My family and I lived in Canada for a long time before we came to know that migration (Hijrah) is obligatory. After we learned that, we migrated to a Muslim country, but we found that there is a great difference in the educational standards and curriculum. My father paid a great deal of money to the school in which we registered, but we found that the standard of the education system here is very low. We attended for only three days, then we left, and we thought that study is a kind of playing about and a waste of money. Now, after seeing all this, we have decided to go back to Canada to complete our studies, then we will come back to the Muslim world. Is this permissible? Please note that in Canada we let our beards grow and the women wore niqab without any problems, and we used to attend Jumu‘ah and prayers in congregation, and we used to establish Zuhr prayer in the school and attend halaqahs (study circles) in the mosque, and call people to Allah with all freedom. What is your opinion?.
The ruling on migrating from kaafir countries varies according to a person’s situation, his ability to migrate and his ability to practice his religion openly there.
Hijrah is obligatory for one who is not able to practice his religion openly and is able to migrate.
But if a person is able to practice his religion openly, it is mustahabb for him to migrate (Hijrah) but is not obligatory. If a person is unable to migrate, he is excused by Allah, may He be exalted.
Ibn Qudaamah (may Allah have mercy on him) said:
With regard to Hijrah, people fall into three categories:
Those for whom Hijrah is obligatory: this applies to the one who is able to do it and is not able to practice his religion openly or establish the obligatory duties of his religion if he stays among the kuffaar. In this case, it is obligatory to migrate because Allah says (interpretation of the meaning):
“Verily, as for those whom the angels take (in death) while they are wronging themselves (as they stayed among the disbelievers even though emigration was obligatory for them), they (angels) say (to them): ‘In what (condition) were you?’ They reply: ‘We were weak and oppressed on the earth.’ They (angels) say: ‘Was not the earth of Allaah spacious enough for you to emigrate therein?’ Such men will find their abode in Hell — what an evil destination!”
This is a stern warning which indicates that it is obligatory. Establishing the obligatory duties of Islam is obligatory for the one who is able to do that, and Hijrah is necessary for fulfilment of that obligation; whatever is essential to fulfilment of an obligation is also obligatory.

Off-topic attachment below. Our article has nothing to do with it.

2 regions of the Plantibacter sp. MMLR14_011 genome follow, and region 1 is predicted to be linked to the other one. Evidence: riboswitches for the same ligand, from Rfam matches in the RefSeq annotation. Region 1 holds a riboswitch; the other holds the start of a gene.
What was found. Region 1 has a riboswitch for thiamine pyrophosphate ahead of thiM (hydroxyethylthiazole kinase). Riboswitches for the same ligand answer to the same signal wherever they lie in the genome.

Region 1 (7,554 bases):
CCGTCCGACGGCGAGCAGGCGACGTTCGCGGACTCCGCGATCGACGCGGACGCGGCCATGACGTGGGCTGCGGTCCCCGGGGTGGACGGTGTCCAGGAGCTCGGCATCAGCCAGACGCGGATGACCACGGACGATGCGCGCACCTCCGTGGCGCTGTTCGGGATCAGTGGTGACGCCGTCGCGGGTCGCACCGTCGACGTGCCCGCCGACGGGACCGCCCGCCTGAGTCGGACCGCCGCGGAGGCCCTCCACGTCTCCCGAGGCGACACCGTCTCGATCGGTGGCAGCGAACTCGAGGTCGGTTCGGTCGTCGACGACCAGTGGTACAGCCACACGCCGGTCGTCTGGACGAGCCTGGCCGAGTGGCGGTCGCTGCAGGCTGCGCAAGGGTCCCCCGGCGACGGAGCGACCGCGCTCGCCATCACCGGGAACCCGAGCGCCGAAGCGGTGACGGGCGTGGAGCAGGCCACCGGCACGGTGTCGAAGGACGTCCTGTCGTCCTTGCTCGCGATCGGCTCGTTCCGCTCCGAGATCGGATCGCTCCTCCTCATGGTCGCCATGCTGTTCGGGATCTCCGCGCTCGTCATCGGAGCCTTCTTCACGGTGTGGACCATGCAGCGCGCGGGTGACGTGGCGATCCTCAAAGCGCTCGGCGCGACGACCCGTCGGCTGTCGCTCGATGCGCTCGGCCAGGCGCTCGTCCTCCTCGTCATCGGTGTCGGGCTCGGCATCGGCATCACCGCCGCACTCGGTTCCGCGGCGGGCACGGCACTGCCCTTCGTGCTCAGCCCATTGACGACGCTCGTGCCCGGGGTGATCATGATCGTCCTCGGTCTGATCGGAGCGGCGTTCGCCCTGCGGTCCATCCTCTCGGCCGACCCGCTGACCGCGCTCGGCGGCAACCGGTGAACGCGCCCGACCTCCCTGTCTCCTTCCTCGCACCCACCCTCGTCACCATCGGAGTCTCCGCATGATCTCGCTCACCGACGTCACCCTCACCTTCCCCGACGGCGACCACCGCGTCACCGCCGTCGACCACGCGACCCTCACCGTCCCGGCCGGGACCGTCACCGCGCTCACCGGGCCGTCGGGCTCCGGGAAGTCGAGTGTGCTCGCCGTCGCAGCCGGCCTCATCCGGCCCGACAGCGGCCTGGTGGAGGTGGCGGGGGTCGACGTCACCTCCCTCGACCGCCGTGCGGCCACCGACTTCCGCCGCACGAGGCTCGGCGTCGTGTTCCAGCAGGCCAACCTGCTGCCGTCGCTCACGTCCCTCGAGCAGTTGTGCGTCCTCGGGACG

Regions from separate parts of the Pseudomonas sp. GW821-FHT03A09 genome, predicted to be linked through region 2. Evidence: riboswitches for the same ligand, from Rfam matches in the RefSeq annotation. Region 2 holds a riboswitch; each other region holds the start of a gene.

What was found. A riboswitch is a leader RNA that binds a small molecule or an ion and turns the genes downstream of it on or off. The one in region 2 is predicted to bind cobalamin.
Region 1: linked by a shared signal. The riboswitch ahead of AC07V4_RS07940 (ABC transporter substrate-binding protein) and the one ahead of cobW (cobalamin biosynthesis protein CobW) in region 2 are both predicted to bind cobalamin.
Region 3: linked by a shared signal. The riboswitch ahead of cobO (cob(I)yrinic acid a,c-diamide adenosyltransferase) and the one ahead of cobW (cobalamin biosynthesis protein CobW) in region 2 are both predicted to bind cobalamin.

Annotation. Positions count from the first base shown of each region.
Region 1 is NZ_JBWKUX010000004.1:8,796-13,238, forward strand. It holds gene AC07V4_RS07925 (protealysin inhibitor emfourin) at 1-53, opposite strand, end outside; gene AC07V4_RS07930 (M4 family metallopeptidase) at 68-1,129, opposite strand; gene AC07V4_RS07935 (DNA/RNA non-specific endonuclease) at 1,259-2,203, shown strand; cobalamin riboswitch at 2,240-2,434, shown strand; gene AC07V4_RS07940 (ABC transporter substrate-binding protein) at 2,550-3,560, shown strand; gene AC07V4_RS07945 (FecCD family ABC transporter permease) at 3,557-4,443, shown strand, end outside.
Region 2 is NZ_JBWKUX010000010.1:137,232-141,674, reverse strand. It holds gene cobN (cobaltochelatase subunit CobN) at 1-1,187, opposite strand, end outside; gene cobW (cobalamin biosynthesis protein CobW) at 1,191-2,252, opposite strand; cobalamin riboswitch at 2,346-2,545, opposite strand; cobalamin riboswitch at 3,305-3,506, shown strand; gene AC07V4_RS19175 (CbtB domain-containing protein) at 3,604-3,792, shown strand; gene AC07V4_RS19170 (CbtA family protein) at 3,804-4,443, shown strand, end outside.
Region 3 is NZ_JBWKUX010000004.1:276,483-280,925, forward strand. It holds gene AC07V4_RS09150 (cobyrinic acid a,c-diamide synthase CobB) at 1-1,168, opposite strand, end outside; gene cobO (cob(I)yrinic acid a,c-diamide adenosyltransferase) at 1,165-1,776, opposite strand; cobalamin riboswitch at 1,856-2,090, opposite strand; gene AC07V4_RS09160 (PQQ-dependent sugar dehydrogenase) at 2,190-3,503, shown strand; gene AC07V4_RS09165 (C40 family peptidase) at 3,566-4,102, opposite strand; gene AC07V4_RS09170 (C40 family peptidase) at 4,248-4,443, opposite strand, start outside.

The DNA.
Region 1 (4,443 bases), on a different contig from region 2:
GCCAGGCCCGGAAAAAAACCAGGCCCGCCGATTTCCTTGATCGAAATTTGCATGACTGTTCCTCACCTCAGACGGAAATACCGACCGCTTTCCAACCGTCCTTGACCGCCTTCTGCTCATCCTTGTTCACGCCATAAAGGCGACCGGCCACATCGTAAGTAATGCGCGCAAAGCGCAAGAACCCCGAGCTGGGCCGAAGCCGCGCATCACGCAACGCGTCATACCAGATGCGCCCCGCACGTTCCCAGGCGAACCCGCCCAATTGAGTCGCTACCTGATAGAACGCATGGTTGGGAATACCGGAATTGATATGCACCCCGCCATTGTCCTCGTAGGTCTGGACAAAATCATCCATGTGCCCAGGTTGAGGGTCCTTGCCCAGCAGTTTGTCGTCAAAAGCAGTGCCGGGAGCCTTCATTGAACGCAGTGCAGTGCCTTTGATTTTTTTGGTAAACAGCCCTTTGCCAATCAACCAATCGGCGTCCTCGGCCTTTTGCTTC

Those for whom hijrah is not obligatory. This applies to the one who is not able to do it, either because of sickness, or because he is forced to stay, or because of weakness in the case of women, children and so on. In this case Hijrah is not obligatory, because Allah says (interpretation of the meaning):
“Except the weak ones among men, women and children who cannot devise a plan, nor are they able to direct their way.
99. These are they whom Allaah is likely to forgive them, and Allaah is Ever Oft-Pardoning, Oft-Forgiving”
And it is not mustahabb for them, because it is not possible for them.
Those for whom it is mustahabb but is not obligatory. This applies to the one who is able to do it, but he is able to practice his religion openly and establish it in the kaafir country. So it is mustahabb for him, so that he would be able to engage in jihad against them, increase the numbers of Muslims, and support them, and so that he can stop increasing the numbers of kuffaar, mixing with them and seeing evil among them. But it is not obligatory for him, because it is possible for him to establish the obligatory duties of his religion without migrating.
End quote from al-Mughni, 9/236
Based on that, if you are able to practice your religion openly as you say, then Hijrah is not obligatory for you, but moving to one of the Muslim countries is better and more safe, so as to avoid increasing the numbers of kuffaar, mixing with them and witnessing their evils, and so as to move away from fitan (turmoils, temptations) and causes of deviation which are prevalent in those societies, as well as for the sake of the children who are born to the Muslims there, to save them from being lost and going astray in Western societies. This applies in general, but a person may be in a place in those countries where he lives among a Muslim majority and is able to play his role in da‘wah, teaching and explaining Islam to others, in which case it is better to him to stay and not migrate.
So you should weigh up the pros and cons, and give priority to preservation of religious commitment over other interests, for religious commitment is the capital of the individual which must not be squandered.
With regard to going back -- temporarily -- in order to obtain a better education, we hope that there is nothing wrong with you doing that, especially if it is an education that you need or there is some benefit to the Muslims in it, but you should keep trying to find an opportunity to settle permanently in a Muslim country.
We ask Allah to guide and help us and you.
And Allah knows best.